An Introduction to Tuscany, Italy
Tuscany is a region in central Italy, delimited by the Apennine Mountains and the Tyrrhenian Sea. One of the most important cultural landscapes of the Renaissance, Tuscany is a fantastic place to visit.
With a diverse natural landscape that encompasses the green valley of Chianti and the Argentario coast’s stunning beaches, plus amazing cultural hubs like the cities of Florence and Siena, Tuscany is the perfect region for your vacation.
Must See & Do in Tuscany
If there is one place worth visiting in Tuscany, that is Florence, the region’s capital city. Florence is the cradle of the Renaissance, and the cathedral Santa Maria del Fiore is a real masterpiece: from the cathedral’s huge dome, you can enjoy an incredible view of the city.
Other must-sees in Florence are the beautiful Ponte Vecchio, and the Uffizi Gallery, one of the most famous museums worldwide.
As internationally well-known as Florence is Pisa. The city’s symbol is the Leaning Tower, one of Italy’s main tourist attractions. But Pisa has much more to offer, like its beautiful cathedral and the stunning scenery along the river Arno.
Siena is another must-visit in Tuscany. The historic old town with its impressive Piazza del Campo (the main square) and the 100-meter-high tower called Torre del Mangia will leave you speechless. The famous Palio di Siena, the traditional horse race happening every July, is an unmissable event!
The city of Lucca is less-known than Siena but equally beautiful. Also known as the “City of 99 Churches”, there is a small church on every corner of Lucca. Another characteristic of Lucca is the 4-kilometer-long city wall.
Tuscany is also a popular destination for its countryside. The Chianti area, worldwide famous for its wine production, offers breathtaking landscapes, small villages, and gorgeous castles.
Another place you should consider visiting in the countryside is the Val d’Orcia. The green hills, the romantic farms, and the medieval villages make the Val d’Orcia the perfect spot to relax during your vacation.
Tuscany is also a great holiday spot if you want something more adventurous and active. The Parco Nazionale dell’Arcipelago Toscano has many trails for hiking, horse riding, and cycling. It is the largest marine park in Italy and includes the stunning island of Elba.
If relaxation is the essential element you seek during your holiday, don’t miss a visit to the Saturnia hot springs. This natural theme attracts thousands of visitors every year. The picturesque waterfall of Cascate del Mulino, the turquoise pools, and the sulphuric waters make the Terme di Saturnia a perfect vacation plan.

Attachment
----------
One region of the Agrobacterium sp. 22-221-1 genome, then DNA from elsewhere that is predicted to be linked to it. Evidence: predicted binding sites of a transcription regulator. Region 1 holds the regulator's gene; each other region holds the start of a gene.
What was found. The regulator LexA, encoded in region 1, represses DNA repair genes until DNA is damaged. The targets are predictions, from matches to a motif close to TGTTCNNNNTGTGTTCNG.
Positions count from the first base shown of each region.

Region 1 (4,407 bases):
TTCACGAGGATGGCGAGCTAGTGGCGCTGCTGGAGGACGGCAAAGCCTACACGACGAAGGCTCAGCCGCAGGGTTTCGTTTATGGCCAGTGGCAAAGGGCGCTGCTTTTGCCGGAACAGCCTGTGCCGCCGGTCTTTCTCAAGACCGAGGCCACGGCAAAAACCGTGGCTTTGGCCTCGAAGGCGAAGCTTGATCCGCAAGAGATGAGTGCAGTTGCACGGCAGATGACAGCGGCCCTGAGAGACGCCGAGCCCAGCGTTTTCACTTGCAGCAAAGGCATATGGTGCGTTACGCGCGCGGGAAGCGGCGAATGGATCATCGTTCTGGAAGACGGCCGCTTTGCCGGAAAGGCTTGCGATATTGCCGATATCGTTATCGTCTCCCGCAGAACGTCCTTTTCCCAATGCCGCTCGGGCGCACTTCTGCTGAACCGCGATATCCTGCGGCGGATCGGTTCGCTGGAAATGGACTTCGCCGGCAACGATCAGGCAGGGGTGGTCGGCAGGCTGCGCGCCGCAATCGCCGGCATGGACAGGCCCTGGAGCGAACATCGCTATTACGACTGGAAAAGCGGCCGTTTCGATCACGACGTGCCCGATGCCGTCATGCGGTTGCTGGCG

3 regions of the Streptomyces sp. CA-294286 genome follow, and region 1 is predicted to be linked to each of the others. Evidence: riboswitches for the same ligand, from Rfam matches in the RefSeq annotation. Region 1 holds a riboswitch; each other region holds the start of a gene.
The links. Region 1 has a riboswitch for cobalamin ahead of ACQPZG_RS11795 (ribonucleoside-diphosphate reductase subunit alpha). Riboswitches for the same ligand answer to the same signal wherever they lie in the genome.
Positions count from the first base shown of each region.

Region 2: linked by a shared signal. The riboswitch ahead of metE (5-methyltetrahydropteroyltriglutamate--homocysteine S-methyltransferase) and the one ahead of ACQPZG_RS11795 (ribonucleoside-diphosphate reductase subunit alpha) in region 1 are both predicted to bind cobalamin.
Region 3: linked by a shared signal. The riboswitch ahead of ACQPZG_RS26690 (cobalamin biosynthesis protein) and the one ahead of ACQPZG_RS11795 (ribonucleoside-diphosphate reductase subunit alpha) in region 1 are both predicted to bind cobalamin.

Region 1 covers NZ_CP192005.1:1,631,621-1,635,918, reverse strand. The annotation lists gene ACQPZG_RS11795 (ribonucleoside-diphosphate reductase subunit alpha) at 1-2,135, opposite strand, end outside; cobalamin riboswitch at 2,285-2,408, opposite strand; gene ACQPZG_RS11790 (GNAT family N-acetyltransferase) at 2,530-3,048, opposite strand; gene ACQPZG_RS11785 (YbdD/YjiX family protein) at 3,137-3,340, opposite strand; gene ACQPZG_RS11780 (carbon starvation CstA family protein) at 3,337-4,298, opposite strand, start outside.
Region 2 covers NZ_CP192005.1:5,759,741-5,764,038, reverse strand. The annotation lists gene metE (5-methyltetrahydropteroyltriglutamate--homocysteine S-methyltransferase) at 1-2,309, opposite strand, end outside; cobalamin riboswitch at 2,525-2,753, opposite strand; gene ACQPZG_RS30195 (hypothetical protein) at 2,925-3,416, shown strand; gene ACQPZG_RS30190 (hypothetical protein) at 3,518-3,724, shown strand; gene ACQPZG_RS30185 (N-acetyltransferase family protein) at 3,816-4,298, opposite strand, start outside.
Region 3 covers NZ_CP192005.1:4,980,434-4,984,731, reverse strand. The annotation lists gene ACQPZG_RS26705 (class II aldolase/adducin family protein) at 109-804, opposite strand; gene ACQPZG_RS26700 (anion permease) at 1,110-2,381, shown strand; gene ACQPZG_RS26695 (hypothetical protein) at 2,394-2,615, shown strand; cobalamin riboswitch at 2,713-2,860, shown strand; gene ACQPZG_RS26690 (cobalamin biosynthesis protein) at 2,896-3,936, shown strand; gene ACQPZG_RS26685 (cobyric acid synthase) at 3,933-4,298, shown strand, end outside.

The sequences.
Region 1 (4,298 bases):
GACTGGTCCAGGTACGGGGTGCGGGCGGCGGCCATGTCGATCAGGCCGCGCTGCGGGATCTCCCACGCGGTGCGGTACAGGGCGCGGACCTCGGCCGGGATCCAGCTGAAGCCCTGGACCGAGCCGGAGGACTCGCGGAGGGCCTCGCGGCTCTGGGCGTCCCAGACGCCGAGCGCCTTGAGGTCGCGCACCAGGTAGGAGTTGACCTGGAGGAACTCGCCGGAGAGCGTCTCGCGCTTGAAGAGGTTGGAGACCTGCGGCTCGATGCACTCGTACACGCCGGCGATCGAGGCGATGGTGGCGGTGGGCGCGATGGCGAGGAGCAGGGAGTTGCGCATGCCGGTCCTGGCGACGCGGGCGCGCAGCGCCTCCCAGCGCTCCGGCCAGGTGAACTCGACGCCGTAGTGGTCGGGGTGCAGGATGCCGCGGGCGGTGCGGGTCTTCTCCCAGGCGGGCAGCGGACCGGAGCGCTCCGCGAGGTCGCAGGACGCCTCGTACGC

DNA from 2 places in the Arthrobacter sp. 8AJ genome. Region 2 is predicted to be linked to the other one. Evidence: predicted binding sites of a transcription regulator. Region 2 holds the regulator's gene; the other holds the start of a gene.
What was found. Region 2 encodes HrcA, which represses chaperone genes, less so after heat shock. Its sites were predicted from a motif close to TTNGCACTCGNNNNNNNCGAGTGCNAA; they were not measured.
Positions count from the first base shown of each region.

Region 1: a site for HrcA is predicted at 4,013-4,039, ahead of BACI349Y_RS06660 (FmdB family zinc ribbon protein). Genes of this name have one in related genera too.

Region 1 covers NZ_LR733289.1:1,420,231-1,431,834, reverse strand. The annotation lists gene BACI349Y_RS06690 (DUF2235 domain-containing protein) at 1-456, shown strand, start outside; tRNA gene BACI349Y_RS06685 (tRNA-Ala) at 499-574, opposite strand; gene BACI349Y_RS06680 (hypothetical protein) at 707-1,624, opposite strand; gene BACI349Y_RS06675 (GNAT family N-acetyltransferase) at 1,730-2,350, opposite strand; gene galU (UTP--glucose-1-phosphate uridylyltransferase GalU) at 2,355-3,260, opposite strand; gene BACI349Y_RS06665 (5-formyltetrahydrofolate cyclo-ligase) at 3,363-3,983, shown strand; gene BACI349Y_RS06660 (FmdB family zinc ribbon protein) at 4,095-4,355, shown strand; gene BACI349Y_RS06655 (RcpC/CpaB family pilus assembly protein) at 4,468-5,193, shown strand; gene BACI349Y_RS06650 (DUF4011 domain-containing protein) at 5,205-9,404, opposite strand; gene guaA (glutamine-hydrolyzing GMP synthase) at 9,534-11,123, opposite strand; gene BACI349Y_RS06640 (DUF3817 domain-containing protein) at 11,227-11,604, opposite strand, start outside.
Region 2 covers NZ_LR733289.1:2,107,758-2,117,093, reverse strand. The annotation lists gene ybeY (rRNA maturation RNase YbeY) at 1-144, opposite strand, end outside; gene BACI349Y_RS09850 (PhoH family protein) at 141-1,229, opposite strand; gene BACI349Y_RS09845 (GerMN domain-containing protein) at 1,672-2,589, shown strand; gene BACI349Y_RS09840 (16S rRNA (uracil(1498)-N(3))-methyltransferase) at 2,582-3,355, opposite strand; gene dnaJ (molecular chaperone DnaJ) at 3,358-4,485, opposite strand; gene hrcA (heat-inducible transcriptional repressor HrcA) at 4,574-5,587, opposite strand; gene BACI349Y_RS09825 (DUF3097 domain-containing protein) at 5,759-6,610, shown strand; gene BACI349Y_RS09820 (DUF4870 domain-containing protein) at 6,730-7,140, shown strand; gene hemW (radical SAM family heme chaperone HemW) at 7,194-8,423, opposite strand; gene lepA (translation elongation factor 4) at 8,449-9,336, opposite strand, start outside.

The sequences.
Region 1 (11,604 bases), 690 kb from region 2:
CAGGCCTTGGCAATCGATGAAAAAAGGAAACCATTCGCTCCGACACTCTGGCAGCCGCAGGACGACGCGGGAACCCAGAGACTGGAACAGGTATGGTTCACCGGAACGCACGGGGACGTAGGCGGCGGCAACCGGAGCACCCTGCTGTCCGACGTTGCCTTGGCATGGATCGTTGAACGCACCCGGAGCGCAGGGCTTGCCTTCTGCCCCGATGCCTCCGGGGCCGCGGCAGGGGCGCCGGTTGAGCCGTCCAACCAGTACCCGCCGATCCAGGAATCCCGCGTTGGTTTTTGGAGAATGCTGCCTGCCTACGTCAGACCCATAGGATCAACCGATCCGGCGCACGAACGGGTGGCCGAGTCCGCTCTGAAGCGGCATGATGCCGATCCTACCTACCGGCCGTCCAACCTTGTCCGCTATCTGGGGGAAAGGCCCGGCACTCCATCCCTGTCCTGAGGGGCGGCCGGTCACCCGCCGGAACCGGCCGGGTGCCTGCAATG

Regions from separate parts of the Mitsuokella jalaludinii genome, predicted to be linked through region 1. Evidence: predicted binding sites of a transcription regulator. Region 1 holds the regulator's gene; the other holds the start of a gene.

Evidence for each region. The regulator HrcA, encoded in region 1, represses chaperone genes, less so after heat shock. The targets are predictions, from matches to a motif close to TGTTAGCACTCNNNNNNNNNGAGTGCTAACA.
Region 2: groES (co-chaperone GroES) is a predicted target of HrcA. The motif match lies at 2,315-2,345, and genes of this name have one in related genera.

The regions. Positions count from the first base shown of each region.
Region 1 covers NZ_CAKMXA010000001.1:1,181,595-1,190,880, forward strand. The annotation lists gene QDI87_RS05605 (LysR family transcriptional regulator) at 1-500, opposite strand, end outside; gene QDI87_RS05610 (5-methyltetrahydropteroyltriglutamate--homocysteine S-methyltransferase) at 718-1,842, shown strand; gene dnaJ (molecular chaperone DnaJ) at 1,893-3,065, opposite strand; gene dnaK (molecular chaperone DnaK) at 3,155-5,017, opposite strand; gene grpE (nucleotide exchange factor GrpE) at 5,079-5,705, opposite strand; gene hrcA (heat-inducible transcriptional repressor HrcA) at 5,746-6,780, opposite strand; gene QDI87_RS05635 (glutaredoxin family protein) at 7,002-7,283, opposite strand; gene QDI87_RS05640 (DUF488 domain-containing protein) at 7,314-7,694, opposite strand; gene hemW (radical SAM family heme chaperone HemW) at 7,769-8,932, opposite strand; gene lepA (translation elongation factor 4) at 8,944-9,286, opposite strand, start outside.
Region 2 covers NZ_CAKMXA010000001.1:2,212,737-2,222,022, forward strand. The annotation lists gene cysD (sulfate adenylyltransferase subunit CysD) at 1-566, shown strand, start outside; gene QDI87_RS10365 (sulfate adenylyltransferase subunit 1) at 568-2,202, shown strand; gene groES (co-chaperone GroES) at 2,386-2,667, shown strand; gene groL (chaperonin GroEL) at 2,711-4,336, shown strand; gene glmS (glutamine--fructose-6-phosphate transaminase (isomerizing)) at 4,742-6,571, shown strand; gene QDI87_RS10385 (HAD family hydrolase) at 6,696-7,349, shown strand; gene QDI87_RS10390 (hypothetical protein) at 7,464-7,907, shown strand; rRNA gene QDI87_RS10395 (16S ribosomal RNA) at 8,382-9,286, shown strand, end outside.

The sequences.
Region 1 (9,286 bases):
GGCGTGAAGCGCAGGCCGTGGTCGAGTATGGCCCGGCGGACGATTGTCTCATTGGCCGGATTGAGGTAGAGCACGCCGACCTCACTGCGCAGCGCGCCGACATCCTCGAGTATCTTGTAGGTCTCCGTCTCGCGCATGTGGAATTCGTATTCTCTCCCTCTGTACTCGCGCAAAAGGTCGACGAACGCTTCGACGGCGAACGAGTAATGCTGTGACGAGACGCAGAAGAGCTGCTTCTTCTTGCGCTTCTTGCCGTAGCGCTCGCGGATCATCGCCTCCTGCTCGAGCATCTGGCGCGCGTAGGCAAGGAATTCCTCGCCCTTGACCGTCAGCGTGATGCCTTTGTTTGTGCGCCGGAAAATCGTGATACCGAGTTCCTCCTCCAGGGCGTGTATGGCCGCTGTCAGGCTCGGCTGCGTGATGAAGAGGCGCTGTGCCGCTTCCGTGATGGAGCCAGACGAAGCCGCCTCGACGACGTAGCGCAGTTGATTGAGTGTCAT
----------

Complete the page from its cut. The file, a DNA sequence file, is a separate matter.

The Tuscany coast is another must-see. The so-called Costa d’Argento (literally “Silver Coast”) rises at the bottom of Monte Argentario, and its beaches are truly fabulous.
Secret Gems of Tuscany
The Tuscan Maremma hides the most beautiful beach in the region, Cala Violina. It is part of the Riserva Naturale delle Bandite di Scarlino. The name of the Cala is special: it refers to the type of sound that is produced by walking on the sand (“violino” is the Italian word for violin), which is made up of fine quartz. To render Cala Violina even more amazing, the sea waters that lap the beach are crystal clear.
Food & Drink of Tuscany
The traditional cuisine of Tuscany is a perfect harmonization of two principles: simplicity and quality. Tuscan cuisine is mainly based on peasant traditions, with poor ingredients cooked with that special touch to render the food amazing.
Pappa al Pomodoro is a staple in Tuscany. Everyone enjoys this vegan-friendly soup made with Tuscan bread, garlic, tomatoes, basil, and a generous drizzle of extra virgin olive oil.
Another classic of Tuscan cuisine is the Ribollita. This dish is a great way to reuse leftovers: the name literally means “reboiled”, and it was traditionally made by reboiling leftover minestrone. The dish’s main ingredients are black cabbage, beans, and bread.
Tuscany also has a relevant culinary tradition centering around meat.
Trippa and Lampredotto are typical dishes of the peasant tradition, which use every part of the animals (those two dishes are made of offal).
Bistecca alla Fiorentina is probably the most popular Tuscan dish. The T-bone steak is a must-try if you are visiting Tuscany!
For dessert, you should try Castagnacco, made with chestnut flour, raisins, and pine nuts, seasoned with salt, olive oil, and rosemary. The result is a dense cake perfect for tasting both warm and cold!
But Tuscany is culinary excellence for another reason: wine. Montalcino and Montepulciano are two classic red wines. Another amazing red wine? Chianti, of course!